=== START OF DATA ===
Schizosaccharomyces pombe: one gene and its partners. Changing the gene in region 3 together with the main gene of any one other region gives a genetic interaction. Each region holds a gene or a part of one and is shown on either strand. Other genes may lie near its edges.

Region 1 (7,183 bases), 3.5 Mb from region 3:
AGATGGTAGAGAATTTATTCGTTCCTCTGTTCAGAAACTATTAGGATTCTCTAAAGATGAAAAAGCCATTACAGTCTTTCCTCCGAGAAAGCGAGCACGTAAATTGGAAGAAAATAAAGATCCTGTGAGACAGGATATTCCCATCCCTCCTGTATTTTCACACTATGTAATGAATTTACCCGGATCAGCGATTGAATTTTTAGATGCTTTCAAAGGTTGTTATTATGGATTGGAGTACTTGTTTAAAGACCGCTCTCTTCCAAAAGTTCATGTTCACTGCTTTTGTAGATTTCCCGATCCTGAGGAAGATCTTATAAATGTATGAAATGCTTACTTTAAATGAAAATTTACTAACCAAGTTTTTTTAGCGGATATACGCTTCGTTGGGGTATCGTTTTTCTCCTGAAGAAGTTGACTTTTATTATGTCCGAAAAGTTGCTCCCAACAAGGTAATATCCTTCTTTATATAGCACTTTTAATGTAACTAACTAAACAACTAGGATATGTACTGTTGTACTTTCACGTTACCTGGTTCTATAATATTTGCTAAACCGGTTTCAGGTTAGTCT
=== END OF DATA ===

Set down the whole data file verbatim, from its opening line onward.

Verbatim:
Schizosaccharomyces pombe: one gene and its partners. Changing the gene in region 3 together with the main gene of any one other region gives a genetic interaction. Each region holds a gene or a part of one and is shown on either strand. Other genes may lie near its edges.

Region 1 (7,183 bases), 3.5 Mb from region 3:
AGATGGTAGAGAATTTATTCGTTCCTCTGTTCAGAAACTATTAGGATTCTCTAAAGATGAAAAAGCCATTACAGTCTTTCCTCCGAGAAAGCGAGCACGTAAATTGGAAGAAAATAAAGATCCTGTGAGACAGGATATTCCCATCCCTCCTGTATTTTCACACTATGTAATGAATTTACCCGGATCAGCGATTGAATTTTTAGATGCTTTCAAAGGTTGTTATTATGGATTGGAGTACTTGTTTAAAGACCGCTCTCTTCCAAAAGTTCATGTTCACTGCTTTTGTAGATTTCCCGATCCTGAGGAAGATCTTATAAATGTATGAAATGCTTACTTTAAATGAAAATTTACTAACCAAGTTTTTTTAGCGGATATACGCTTCGTTGGGGTATCGTTTTTCTCCTGAAGAAGTTGACTTTTATTATGTCCGAAAAGTTGCTCCCAACAAGGTAATATCCTTCTTTATATAGCACTTTTAATGTAACTAACTAAACAACTAGGATATGTACTGTTGTACTTTCACGTTACCTGGTTCTATAATATTTGCTAAACCGGTTTCAGGTTAGTCT